There was a time when people killed other people in sacrifices to appease their gods.
And there was a time when killing whales was an accepted means of global commerce.
Thankfully times have changed. At least for most of the world. Japan, however, appears intent on turning back the clock to darker times for the world’s largest mammals. But they’re facing stiff opposition.
New Zealand’s government has joined Canberra in rejecting the Japanese push for commercial whaling.
Ahead of an International Whaling Commission meeting in Brazil on Monday (AEST), New Zealand Foreign Minister Winston Peters issued a statement calling the organisation to show leadership on conservation.
‘Now is not the time to step backwards,’ he said.
The Japan Fisheries Agency wants an end to the commission’s whaling moratorium and for new commercial whaling quotas to be established by 2020.
‘New Zealand continues to support the moratorium on commercial whaling. We want to see the commission’s efforts on whale conservation strengthened, not weakened,’ Mr Peters said.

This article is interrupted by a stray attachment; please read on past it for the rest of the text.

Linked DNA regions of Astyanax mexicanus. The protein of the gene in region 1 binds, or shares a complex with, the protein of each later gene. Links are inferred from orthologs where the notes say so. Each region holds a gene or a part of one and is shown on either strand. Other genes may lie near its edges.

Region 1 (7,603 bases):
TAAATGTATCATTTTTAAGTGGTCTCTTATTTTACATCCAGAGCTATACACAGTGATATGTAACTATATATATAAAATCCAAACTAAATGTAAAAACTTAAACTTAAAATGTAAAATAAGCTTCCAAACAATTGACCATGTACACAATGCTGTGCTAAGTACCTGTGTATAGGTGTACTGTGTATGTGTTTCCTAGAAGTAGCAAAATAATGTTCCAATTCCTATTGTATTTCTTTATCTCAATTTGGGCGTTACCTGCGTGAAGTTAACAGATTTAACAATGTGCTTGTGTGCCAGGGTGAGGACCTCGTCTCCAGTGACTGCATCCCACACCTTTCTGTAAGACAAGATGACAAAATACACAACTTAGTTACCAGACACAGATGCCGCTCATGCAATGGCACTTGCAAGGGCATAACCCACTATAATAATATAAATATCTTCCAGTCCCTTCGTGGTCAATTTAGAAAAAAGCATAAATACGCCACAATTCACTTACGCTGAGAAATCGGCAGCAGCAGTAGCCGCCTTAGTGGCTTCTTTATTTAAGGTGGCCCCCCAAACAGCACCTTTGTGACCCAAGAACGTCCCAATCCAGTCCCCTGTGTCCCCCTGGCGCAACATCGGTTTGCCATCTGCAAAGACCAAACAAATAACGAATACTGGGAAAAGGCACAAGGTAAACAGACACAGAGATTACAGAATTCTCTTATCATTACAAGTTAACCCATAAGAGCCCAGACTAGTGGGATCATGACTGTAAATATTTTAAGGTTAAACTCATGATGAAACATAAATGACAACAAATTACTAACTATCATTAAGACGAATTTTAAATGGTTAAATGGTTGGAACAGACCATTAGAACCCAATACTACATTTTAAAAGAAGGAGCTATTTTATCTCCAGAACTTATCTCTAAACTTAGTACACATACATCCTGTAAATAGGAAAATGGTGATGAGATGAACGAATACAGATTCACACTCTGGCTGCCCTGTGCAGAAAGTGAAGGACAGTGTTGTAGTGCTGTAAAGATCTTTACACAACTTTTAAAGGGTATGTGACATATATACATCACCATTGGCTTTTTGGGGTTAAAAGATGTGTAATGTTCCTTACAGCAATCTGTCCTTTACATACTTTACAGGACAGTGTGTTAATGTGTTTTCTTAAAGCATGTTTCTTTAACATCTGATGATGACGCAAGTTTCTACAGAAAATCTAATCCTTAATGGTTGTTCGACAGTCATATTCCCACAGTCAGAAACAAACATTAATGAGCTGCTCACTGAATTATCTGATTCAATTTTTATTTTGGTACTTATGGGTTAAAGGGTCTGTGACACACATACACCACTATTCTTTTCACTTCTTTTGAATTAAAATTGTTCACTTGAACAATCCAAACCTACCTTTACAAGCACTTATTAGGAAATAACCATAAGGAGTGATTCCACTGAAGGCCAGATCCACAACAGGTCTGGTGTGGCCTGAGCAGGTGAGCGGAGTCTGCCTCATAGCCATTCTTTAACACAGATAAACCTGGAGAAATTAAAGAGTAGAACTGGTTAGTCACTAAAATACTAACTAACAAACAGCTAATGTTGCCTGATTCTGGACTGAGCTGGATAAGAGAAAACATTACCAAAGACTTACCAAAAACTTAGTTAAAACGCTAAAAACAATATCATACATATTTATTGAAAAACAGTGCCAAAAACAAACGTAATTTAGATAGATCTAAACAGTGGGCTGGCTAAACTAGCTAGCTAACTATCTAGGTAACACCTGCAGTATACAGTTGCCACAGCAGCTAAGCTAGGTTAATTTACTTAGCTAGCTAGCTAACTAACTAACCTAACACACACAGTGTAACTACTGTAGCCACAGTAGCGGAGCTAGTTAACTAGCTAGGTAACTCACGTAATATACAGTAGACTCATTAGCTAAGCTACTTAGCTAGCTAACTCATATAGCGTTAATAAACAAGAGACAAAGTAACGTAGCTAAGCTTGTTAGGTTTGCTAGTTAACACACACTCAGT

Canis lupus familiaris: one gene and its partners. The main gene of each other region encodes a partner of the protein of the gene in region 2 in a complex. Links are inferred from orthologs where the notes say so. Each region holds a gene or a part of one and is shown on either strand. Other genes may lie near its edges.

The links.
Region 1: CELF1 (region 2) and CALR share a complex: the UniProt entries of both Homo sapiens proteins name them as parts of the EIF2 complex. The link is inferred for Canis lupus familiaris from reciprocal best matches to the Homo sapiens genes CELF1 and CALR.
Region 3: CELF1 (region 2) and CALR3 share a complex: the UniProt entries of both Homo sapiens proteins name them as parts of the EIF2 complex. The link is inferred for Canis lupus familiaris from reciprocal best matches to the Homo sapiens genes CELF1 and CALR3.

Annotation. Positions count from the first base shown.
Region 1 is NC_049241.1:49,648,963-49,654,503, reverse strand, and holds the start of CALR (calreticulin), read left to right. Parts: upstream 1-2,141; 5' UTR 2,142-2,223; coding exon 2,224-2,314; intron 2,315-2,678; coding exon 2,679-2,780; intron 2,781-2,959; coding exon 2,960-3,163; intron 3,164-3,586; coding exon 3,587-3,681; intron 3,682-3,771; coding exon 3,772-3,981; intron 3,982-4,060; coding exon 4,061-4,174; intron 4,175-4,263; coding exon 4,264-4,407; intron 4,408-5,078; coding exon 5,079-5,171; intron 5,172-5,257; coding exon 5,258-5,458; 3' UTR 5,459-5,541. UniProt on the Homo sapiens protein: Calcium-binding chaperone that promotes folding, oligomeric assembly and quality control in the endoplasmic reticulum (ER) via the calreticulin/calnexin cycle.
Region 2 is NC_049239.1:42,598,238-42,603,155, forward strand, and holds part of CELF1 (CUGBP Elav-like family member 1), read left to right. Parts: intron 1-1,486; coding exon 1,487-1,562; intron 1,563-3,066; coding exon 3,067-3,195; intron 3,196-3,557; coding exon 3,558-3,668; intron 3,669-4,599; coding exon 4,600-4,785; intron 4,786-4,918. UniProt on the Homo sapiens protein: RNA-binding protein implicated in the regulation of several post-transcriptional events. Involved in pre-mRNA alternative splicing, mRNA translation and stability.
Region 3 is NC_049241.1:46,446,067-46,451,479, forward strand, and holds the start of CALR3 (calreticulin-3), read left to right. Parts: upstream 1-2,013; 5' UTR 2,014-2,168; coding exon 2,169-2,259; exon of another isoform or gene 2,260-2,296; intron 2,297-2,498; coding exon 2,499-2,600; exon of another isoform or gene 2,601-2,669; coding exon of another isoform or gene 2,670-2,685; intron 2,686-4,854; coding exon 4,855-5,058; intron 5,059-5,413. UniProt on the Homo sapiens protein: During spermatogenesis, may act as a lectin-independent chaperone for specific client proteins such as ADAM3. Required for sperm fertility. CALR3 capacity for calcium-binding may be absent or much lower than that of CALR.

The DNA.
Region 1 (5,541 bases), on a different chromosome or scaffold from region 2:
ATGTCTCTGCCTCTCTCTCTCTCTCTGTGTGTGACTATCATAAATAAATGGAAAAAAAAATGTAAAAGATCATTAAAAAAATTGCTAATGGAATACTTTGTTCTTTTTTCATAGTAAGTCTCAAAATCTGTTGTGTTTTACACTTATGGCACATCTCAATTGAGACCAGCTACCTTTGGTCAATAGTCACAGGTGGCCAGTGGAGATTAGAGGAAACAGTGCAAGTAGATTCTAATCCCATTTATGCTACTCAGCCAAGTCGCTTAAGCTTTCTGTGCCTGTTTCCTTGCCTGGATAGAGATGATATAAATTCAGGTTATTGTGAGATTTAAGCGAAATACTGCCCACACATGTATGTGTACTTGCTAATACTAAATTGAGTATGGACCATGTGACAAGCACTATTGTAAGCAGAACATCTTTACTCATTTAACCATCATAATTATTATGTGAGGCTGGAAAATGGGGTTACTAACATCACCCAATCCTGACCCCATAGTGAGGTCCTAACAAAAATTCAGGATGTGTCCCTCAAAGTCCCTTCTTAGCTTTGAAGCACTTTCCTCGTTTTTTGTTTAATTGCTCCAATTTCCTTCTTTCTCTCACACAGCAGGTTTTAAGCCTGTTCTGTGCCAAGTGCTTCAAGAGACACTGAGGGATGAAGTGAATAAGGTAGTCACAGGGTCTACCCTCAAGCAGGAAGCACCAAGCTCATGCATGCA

Senator Anne Ruston, who was recently appointed to the Australian government’s international development and Pacific portfolio, last week said Australia would also be opposing and called on other nations to follow suit.
‘We will also oppose any attempts to weaken the commission’s decision-making rules or establish catch-limits for commercial whaling,’ she said on Friday.
Aboriginal subsistence whaling, governance reform, special permit whaling and the establishment of a South Atlantic whale sanctuary are also on the agenda for the meeting.
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The Australian Tribune with AAP